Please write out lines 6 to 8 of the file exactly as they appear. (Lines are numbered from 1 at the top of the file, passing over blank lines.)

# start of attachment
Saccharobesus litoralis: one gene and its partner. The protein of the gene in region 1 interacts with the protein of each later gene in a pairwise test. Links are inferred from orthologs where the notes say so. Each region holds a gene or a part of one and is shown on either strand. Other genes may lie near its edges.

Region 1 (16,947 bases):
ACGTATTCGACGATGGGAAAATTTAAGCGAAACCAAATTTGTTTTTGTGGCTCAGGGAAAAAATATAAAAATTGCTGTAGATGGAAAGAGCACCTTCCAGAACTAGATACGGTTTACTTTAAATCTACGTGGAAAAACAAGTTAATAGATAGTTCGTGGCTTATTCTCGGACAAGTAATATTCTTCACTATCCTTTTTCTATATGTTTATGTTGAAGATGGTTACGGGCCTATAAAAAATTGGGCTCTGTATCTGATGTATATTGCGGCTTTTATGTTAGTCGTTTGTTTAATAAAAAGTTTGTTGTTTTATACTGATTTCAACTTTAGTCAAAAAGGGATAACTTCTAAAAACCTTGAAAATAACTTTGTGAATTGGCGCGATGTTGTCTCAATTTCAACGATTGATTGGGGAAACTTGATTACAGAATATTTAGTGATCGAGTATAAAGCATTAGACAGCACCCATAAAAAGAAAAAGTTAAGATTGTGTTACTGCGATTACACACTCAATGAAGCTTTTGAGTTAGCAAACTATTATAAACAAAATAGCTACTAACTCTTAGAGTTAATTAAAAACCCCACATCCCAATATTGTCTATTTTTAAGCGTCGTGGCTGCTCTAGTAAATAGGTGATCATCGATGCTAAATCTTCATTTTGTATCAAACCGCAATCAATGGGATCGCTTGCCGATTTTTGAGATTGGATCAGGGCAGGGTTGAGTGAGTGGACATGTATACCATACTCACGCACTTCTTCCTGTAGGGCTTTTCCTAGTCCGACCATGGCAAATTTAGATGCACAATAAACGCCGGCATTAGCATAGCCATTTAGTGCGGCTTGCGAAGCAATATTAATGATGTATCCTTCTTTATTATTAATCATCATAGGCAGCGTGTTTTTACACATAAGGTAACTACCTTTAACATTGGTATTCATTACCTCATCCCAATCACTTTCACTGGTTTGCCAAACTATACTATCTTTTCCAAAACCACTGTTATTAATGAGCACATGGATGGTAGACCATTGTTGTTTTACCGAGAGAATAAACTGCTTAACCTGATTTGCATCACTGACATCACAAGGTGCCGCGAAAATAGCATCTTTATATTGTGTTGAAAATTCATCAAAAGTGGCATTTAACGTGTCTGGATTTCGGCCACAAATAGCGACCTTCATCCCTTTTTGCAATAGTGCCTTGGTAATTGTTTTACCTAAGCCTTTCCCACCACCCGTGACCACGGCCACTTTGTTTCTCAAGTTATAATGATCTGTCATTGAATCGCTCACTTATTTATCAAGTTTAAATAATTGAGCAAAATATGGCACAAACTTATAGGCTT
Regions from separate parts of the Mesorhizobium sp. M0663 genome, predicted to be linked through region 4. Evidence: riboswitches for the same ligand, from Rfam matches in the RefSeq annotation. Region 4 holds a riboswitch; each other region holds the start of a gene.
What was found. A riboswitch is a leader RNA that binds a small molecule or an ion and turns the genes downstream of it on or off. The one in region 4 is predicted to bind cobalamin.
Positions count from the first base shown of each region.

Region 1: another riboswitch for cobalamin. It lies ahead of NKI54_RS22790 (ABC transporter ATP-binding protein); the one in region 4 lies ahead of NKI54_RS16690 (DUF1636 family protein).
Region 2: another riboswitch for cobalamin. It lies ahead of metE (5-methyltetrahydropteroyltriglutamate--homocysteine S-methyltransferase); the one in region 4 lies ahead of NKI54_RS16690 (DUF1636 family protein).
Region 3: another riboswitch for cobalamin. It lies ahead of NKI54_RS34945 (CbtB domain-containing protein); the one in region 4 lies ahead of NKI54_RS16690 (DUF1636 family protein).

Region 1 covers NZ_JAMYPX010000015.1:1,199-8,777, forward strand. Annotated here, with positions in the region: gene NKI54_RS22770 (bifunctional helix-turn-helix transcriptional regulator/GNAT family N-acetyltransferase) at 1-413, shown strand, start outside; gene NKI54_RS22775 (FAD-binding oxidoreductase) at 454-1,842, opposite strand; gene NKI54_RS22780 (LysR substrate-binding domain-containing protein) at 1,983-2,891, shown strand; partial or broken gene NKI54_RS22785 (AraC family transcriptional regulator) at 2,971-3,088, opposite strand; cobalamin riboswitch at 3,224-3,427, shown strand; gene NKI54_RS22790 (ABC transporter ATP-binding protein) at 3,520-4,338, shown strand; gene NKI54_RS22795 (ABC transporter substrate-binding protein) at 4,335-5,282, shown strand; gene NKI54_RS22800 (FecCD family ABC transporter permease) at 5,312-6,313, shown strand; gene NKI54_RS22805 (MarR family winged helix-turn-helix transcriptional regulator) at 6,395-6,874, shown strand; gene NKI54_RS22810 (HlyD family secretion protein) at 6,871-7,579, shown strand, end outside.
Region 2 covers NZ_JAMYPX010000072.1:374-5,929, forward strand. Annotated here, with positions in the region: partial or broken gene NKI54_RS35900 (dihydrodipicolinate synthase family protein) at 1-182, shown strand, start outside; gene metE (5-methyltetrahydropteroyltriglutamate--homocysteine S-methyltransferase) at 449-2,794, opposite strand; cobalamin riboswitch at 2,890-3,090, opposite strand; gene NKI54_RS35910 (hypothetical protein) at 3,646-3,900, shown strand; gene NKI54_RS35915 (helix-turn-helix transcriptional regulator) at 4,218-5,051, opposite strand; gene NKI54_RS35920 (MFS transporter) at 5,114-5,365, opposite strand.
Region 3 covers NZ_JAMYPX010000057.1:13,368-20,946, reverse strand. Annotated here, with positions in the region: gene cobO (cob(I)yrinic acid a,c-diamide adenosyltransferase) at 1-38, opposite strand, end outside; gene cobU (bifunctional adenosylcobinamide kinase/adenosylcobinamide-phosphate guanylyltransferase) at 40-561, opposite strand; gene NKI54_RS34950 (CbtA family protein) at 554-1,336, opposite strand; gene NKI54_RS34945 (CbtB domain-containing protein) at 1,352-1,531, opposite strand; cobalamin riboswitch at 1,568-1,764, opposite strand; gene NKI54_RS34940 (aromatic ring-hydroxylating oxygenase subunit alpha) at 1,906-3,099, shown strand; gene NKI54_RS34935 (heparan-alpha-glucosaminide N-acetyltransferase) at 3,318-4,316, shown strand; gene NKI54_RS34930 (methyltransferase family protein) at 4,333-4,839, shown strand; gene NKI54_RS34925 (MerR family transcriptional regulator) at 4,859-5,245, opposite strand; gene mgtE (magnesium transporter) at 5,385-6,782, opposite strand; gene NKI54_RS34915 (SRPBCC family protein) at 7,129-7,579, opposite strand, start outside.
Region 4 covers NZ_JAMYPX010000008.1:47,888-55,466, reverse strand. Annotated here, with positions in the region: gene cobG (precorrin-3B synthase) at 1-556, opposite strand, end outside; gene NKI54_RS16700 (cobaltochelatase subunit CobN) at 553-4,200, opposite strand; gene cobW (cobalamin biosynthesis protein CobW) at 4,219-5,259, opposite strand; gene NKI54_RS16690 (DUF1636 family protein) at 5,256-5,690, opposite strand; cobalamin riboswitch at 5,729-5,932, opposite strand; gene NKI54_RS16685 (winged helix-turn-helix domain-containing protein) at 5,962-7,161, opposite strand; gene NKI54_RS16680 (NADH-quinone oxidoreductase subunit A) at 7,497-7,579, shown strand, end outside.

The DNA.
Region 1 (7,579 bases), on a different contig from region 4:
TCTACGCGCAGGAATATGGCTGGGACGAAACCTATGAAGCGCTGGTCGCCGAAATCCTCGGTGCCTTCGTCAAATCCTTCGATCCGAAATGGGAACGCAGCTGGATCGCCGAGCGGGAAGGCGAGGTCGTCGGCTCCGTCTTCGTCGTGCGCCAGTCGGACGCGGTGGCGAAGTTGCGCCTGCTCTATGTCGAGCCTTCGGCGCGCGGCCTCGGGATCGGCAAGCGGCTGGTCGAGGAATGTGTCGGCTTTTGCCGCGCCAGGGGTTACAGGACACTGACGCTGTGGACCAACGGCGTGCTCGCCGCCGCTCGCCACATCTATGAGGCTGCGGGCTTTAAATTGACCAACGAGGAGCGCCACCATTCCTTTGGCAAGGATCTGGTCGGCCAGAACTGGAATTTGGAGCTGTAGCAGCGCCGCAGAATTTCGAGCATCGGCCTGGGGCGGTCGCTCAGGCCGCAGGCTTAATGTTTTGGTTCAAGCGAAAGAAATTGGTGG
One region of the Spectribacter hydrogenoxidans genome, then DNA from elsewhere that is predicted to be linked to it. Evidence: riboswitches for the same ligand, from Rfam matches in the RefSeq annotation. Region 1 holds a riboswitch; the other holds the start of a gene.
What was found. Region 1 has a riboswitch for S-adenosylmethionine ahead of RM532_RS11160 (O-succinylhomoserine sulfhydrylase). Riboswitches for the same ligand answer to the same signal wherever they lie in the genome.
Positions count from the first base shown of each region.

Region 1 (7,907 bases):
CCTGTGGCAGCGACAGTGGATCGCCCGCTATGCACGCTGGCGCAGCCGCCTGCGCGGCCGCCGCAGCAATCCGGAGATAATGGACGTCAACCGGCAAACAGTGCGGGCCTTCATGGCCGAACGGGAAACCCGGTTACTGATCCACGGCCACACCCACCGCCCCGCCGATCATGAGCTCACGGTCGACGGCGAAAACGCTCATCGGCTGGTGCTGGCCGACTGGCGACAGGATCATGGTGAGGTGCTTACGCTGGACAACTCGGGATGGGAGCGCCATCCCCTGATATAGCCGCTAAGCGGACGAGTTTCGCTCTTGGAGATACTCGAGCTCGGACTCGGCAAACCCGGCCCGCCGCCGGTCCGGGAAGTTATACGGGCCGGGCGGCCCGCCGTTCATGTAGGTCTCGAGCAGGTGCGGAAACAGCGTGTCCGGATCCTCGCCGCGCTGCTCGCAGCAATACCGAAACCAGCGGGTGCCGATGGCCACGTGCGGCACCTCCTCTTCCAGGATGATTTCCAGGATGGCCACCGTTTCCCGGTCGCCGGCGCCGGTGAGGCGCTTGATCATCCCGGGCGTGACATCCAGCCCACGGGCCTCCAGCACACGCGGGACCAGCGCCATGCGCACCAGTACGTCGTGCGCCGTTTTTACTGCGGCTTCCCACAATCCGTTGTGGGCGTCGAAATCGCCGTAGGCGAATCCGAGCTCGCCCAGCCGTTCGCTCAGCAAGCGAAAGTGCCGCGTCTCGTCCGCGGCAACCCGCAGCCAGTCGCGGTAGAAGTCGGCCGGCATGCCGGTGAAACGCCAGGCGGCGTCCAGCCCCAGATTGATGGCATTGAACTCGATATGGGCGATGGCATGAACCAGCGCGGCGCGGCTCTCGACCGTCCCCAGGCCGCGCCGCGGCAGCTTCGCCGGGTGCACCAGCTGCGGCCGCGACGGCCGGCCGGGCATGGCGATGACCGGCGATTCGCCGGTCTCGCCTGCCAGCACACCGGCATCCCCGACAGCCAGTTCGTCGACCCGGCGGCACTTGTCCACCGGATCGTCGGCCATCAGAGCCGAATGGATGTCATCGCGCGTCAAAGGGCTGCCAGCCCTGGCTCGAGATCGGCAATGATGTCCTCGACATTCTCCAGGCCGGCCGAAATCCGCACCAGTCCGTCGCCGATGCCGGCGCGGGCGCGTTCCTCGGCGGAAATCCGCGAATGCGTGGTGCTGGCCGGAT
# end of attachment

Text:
Positions count from the first base shown of each region.

Region 1: another riboswitch for cobalamin. It lies ahead of NKI54_RS22790 (ABC transporter ATP-binding protein); the one in region 4 lies ahead of NKI54_RS16690 (DUF1636 family protein).
Region 2: another riboswitch for cobalamin. It lies ahead of metE (5-methyltetrahydropteroyltriglutamate--homocysteine S-methyltransferase); the one in region 4 lies ahead of NKI54_RS16690 (DUF1636 family protein).